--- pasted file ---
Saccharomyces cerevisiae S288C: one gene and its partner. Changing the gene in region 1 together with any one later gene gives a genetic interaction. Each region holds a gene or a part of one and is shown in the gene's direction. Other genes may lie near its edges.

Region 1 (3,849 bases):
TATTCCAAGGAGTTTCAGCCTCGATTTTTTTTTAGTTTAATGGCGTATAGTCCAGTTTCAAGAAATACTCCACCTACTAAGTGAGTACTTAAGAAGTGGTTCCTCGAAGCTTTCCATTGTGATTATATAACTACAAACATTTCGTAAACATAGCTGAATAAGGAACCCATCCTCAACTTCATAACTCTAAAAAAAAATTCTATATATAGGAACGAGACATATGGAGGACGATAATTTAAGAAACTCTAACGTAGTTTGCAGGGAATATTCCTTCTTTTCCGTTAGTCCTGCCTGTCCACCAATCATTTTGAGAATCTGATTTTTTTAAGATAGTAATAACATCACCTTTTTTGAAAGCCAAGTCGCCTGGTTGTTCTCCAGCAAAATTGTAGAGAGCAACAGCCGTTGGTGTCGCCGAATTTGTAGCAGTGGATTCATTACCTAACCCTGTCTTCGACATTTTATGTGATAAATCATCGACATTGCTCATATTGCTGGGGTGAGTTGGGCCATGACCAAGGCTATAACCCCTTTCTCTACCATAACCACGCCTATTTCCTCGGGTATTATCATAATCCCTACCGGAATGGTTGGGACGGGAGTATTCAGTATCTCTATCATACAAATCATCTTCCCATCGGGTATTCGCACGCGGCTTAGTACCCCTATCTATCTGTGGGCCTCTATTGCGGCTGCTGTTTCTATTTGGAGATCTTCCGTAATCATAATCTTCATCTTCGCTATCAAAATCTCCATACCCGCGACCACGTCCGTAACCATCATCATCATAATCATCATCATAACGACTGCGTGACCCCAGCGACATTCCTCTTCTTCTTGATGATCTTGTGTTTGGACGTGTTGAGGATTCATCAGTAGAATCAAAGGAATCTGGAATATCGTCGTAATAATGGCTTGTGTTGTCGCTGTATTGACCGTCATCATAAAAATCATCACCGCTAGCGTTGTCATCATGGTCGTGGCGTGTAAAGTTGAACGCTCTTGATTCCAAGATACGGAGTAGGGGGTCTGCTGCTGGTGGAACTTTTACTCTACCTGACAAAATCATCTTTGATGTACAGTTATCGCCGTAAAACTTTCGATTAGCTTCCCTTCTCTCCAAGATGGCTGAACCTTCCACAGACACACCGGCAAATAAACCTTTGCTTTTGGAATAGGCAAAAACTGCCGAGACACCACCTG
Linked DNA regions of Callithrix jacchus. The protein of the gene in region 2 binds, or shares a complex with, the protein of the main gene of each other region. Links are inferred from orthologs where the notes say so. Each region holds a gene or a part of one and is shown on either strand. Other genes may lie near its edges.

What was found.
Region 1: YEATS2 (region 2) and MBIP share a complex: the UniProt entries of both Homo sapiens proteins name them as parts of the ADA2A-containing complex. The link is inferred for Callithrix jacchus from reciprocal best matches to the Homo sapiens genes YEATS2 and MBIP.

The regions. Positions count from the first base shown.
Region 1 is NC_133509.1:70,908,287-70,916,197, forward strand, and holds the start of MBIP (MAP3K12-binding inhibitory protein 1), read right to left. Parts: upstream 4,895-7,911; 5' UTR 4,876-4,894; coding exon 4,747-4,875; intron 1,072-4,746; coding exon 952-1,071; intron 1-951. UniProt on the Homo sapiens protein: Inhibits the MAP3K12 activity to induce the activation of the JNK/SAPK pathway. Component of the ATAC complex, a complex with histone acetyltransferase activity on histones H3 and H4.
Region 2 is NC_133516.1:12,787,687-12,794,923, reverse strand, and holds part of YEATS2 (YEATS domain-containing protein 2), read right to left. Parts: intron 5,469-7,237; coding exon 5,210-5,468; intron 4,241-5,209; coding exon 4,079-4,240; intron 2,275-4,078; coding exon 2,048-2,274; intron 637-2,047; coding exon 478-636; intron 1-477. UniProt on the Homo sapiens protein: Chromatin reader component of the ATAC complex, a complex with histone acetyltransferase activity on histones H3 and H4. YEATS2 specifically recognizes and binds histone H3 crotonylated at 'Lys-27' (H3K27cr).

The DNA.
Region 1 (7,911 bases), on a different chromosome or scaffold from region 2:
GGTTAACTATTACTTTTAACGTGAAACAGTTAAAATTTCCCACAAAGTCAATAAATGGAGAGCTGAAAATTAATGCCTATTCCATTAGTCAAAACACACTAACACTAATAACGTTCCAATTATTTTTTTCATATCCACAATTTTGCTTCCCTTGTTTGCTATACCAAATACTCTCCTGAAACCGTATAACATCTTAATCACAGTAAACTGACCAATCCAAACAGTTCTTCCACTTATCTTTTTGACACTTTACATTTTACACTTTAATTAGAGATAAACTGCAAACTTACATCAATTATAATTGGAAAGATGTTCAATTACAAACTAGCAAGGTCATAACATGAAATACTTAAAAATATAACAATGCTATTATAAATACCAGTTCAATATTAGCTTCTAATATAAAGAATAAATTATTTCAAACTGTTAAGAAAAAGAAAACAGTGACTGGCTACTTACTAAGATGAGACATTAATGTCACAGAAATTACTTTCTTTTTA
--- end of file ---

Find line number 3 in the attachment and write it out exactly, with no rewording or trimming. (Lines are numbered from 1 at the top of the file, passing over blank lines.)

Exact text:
TATTCCAAGGAGTTTCAGCCTCGATTTTTTTTTAGTTTAATGGCGTATAGTCCAGTTTCAAGAAATACTCCACCTACTAAGTGAGTACTTAAGAAGTGGTTCCTCGAAGCTTTCCATTGTGATTATATAACTACAAACATTTCGTAAACATAGCTGAATAAGGAACCCATCCTCAACTTCATAACTCTAAAAAAAAATTCTATATATAGGAACGAGACATATGGAGGACGATAATTTAAGAAACTCTAACGTAGTTTGCAGGGAATATTCCTTCTTTTCCGTTAGTCCTGCCTGTCCACCAATCATTTTGAGAATCTGATTTTTTTAAGATAGTAATAACATCACCTTTTTTGAAAGCCAAGTCGCCTGGTTGTTCTCCAGCAAAATTGTAGAGAGCAACAGCCGTTGGTGTCGCCGAATTTGTAGCAGTGGATTCATTACCTAACCCTGTCTTCGACATTTTATGTGATAAATCATCGACATTGCTCATATTGCTGGGGTGAGTTGGGCCATGACCAAGGCTATAACCCCTTTCTCTACCATAACCACGCCTATTTCCTCGGGTATTATCATAATCCCTACCGGAATGGTTGGGACGGGAGTATTCAGTATCTCTATCATACAAATCATCTTCCCATCGGGTATTCGCACGCGGCTTAGTACCCCTATCTATCTGTGGGCCTCTATTGCGGCTGCTGTTTCTATTTGGAGATCTTCCGTAATCATAATCTTCATCTTCGCTATCAAAATCTCCATACCCGCGACCACGTCCGTAACCATCATCATCATAATCATCATCATAACGACTGCGTGACCCCAGCGACATTCCTCTTCTTCTTGATGATCTTGTGTTTGGACGTGTTGAGGATTCATCAGTAGAATCAAAGGAATCTGGAATATCGTCGTAATAATGGCTTGTGTTGTCGCTGTATTGACCGTCATCATAAAAATCATCACCGCTAGCGTTGTCATCATGGTCGTGGCGTGTAAAGTTGAACGCTCTTGATTCCAAGATACGGAGTAGGGGGTCTGCTGCTGGTGGAACTTTTACTCTACCTGACAAAATCATCTTTGATGTACAGTTATCGCCGTAAAACTTTCGATTAGCTTCCCTTCTCTCCAAGATGGCTGAACCTTCCACAGACACACCGGCAAATAAACCTTTGCTTTTGGAATAGGCAAAAACTGCCGAGACACCACCTG